Making travel an energetic process
Jackie Fihn Isaac is the only one of my grandmothers I can remember and, perhaps more importantly, the only one of my four grandparents with whom I had what I would call "a relationship." A relationship with Jackie means, to me, that I experienced a significant emotional exchange with her, that she impacted my life in more than one instance, and that my interaction with her somehow changed the way I see the world around me. When Jackie died in March, life seemed to grind to a halt. So much of what I do every day I do with her in mind, and making her proud of me had been one of the strongest motivations in my life. She had represented to me for so long so many qualities I longed to see in myself.
Jackie was, far more than I, good at social interaction. Merriam Webster defines an extrovert as being someone who gains energy from interacting with others, and this describes Jackie precisely. In the days following her death, I felt more introverted than ever.
During the various social gatherings my father and his sisters hosted that week in Jackie's home, I found myself making frequent trips to the upstairs library, where I would listlessly peruse the shelves and attempt to "recharge." I found myself craving a cigarette more than I had in months -- anything for an excuse to be alone and silent, to be away from all the people milling around in her home. I knew only a few of them, and talking about school or Berlin or my plans for the future with those who were only vaguely familiar seemed too tall an order.
What I was feeling was probably more a combination of jet lag and unprocessed grief than introversion, so maybe there's still hope for me to develop social skills like my grandmother's. It's true that the exhaustion began to fade once I was away from the epicenter of my loss, away from home and the feeling that everywhere I turned, she would be waiting to remind me of how much I loved her and how much I would miss her.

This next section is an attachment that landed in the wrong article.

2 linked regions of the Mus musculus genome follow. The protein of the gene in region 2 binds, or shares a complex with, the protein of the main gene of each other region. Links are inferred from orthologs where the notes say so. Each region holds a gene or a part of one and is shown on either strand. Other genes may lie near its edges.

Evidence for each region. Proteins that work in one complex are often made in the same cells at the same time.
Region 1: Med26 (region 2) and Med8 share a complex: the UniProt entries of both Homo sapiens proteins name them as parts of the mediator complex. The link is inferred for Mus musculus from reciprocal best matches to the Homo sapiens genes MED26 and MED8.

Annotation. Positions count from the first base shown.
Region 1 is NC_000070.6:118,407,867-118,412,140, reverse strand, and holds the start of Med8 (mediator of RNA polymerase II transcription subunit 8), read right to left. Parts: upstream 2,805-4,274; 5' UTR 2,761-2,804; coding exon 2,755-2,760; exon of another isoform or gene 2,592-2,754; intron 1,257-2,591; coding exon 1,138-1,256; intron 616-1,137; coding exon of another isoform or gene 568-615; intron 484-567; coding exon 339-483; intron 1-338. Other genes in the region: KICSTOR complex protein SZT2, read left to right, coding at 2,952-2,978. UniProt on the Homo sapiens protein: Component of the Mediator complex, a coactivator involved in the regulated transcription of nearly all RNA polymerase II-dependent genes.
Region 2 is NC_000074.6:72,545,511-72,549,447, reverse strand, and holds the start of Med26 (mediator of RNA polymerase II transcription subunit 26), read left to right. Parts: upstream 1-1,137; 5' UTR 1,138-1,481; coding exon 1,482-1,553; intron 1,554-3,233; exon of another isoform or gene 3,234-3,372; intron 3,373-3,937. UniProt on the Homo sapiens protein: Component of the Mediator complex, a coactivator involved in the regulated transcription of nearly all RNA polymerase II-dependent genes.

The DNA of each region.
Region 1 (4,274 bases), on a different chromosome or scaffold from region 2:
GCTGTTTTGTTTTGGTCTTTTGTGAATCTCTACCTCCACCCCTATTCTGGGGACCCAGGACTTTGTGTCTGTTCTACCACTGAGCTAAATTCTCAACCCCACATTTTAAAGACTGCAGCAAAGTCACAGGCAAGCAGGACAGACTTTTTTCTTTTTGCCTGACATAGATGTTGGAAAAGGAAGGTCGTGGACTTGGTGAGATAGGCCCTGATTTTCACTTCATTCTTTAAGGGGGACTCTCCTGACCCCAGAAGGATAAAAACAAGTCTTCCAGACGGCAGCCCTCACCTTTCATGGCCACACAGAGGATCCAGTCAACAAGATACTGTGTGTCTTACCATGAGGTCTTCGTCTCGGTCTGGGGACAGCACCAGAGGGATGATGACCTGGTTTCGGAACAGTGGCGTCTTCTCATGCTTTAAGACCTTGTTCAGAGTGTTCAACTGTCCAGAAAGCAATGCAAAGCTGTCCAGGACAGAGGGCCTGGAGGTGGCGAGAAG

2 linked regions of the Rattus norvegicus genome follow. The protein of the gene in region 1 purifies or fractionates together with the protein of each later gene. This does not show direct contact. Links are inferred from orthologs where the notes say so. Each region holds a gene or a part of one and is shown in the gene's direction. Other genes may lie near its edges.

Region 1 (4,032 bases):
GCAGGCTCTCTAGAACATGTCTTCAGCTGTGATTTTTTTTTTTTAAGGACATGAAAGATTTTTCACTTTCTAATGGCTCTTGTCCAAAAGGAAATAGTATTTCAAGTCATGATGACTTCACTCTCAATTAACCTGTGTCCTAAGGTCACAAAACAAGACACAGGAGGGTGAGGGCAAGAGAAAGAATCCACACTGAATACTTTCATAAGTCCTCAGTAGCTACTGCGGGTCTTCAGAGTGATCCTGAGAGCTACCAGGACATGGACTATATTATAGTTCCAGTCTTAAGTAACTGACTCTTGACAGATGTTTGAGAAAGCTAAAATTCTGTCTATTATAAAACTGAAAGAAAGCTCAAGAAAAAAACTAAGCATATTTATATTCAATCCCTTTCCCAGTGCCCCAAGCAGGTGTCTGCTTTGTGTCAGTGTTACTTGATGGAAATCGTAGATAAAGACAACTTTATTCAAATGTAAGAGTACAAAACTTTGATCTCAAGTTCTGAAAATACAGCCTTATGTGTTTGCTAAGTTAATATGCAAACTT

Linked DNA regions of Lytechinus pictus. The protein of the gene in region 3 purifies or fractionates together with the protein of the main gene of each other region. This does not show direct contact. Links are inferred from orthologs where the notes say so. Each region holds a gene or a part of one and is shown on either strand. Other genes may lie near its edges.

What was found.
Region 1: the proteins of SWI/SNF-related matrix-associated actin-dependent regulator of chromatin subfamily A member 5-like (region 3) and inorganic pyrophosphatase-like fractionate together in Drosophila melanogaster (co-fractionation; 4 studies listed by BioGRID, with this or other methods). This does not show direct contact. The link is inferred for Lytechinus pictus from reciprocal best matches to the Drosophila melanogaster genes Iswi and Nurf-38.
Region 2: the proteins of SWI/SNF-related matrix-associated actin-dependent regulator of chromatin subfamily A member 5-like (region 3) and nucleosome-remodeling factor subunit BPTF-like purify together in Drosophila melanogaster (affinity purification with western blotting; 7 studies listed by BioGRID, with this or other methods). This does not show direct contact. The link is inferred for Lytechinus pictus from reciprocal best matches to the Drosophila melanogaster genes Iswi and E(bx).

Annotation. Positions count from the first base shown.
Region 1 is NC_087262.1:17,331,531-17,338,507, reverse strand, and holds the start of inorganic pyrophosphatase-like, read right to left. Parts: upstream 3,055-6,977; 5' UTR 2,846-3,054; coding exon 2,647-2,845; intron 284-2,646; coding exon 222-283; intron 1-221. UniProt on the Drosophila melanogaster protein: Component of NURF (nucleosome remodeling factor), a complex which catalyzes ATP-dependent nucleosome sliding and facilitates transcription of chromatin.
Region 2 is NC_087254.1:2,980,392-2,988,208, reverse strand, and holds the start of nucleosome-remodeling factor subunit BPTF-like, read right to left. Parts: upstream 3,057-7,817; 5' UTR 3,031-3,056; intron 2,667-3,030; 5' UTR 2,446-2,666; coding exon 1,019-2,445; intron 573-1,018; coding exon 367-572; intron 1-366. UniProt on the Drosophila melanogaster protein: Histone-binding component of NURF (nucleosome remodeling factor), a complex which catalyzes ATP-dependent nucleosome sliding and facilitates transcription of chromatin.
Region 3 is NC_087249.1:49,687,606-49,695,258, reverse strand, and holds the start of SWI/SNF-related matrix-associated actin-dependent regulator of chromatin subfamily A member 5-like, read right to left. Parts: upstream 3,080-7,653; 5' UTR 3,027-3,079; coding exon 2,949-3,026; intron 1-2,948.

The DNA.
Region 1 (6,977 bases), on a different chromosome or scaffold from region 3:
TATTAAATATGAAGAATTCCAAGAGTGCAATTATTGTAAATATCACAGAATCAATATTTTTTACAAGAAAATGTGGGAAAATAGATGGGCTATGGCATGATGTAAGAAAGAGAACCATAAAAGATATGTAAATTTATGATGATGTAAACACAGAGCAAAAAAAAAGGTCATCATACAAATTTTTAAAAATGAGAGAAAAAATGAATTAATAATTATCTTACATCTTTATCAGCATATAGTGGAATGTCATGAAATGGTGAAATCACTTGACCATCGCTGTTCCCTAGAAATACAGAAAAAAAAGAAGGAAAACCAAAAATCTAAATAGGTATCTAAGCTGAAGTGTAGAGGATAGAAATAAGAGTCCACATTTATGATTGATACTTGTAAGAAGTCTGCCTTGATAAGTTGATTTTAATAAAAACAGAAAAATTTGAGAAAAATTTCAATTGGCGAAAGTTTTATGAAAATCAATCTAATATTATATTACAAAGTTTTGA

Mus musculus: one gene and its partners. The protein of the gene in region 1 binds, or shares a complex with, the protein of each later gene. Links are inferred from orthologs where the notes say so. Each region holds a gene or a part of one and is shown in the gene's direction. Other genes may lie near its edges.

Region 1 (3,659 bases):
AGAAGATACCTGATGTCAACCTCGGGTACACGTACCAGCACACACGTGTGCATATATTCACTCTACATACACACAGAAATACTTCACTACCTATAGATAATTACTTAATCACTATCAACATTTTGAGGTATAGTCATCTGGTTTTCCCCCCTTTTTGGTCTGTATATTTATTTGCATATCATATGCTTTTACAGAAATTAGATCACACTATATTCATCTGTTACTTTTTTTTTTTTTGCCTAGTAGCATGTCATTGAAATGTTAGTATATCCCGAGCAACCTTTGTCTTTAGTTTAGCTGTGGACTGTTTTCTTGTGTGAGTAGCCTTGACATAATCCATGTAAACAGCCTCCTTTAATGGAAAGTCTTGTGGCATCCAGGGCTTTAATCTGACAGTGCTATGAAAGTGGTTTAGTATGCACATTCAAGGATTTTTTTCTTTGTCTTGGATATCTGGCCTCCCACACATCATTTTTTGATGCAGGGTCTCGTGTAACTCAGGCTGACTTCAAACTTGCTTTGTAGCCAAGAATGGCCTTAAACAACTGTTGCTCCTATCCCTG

My seatmate on the flight from Newark to Milan was Connor, a student at an art school in northern Jersey that I hadn't heard of. We got along famously; Connor knew just the right amount of conversation to attempt in a eight hour flight, and he was a delightful mix of knowledge, eccentric accomplishment, and humble wit.
We stuck together through immigration, which turned out to be a test of patience. Although the area was divided into lanes, any other attempts at crowd management were either so feeble that they were ignored or simply hadn't been made in the first place. As the other foreigners around us began to sink predictably from credulity to scorn and ultimately quiet outbursts of stifled aggression, Connor and I were buoyed by our new friendship. After immigration, we exchanged emails and parted ways. About 20 minutes later, I had purchased a ticket for a shuttle to Milan and nestled into a seat on the bus by myself.
As the bus sped along toward Milan on a highway lined with familiar northern trees, I delighted in how my surroundings could be at once so comforting and so strange. I realized after a few minutes that I had been smiling broadly. Here is a new place, I thought. I am alone, yet safely swathed in a layer of anonymity. The plan is vague and far from foolproof. And yet, when everything inevitably goes wrong, when I'm running late and the pay phones don't work and the bus ticket is not five euros but ten, everything still feels right.
I'd had three hours of sleep in the past two days, and I felt more energy sitting by myself on an Italian airport shuttle than I had felt in the weeks at home, surrounded by my family.
This--whatever "this" is-- is what I was born to do. Even throughout the stressful process of elbowing my way to the front of the immigration room, I was gaining energy. I'm delighted by experiences that fundamentally differ from what I'm used to, and I love connecting these experiences to the culture that produces them. So perhaps what I learned from my grandmother was not extraversion, but extrospection. She taught me to look outside myself, to gain energy from the environment around me and to draw inspiration from what I sense. Extroverted travel.
(The above image is of my grandmother with her father and brother)